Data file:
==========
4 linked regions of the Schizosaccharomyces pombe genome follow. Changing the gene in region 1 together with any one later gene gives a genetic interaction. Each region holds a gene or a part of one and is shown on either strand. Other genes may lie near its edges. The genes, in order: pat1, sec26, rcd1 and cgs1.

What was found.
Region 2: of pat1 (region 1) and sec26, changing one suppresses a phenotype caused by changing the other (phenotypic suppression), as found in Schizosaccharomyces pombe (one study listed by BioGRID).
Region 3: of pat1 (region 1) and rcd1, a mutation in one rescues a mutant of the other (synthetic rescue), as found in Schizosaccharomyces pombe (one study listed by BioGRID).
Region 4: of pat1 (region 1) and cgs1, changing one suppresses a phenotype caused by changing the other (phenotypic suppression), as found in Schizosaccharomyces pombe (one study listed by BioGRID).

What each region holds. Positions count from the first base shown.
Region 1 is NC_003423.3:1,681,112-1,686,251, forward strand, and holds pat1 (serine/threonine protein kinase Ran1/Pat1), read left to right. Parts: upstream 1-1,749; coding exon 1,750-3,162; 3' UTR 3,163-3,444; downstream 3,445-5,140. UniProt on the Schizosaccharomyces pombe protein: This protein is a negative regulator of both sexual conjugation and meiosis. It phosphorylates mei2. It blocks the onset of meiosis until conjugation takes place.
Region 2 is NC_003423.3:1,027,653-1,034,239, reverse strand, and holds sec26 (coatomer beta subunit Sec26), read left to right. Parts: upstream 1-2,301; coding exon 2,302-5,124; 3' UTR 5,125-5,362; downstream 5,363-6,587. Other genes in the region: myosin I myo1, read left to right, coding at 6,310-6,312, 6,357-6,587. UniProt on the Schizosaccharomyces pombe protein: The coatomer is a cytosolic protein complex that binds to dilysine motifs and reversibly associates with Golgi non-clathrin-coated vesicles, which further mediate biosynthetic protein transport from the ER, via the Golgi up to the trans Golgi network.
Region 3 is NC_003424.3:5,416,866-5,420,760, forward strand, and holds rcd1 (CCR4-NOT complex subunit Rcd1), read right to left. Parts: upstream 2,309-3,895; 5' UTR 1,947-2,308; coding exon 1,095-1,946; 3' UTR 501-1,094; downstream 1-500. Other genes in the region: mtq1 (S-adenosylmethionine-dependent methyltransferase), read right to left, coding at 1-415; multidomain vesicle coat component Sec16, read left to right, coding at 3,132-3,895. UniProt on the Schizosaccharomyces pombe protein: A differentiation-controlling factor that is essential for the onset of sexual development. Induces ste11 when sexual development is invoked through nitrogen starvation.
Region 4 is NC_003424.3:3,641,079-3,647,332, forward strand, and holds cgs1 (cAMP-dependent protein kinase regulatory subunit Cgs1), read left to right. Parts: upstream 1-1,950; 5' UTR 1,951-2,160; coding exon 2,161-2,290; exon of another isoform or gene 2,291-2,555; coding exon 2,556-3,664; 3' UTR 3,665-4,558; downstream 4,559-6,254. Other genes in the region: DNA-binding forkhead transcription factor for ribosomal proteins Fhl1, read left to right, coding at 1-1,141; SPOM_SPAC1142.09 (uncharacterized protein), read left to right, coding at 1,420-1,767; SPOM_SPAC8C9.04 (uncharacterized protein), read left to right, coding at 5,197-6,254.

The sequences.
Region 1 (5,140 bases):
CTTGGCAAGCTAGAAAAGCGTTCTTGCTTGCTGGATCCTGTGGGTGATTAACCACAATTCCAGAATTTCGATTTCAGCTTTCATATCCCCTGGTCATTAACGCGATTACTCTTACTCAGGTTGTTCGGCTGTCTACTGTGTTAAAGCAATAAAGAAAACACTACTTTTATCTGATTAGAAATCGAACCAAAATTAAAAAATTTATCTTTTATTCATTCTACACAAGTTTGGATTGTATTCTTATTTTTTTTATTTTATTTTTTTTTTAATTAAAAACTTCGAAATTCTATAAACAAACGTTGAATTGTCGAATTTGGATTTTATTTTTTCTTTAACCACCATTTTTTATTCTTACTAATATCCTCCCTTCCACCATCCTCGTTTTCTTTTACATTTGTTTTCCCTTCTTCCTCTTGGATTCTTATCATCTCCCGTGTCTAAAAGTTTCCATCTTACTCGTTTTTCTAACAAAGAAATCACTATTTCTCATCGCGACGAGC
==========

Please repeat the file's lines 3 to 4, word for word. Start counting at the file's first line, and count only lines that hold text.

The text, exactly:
Region 2: of pat1 (region 1) and sec26, changing one suppresses a phenotype caused by changing the other (phenotypic suppression), as found in Schizosaccharomyces pombe (one study listed by BioGRID).
Region 3: of pat1 (region 1) and rcd1, a mutation in one rescues a mutant of the other (synthetic rescue), as found in Schizosaccharomyces pombe (one study listed by BioGRID).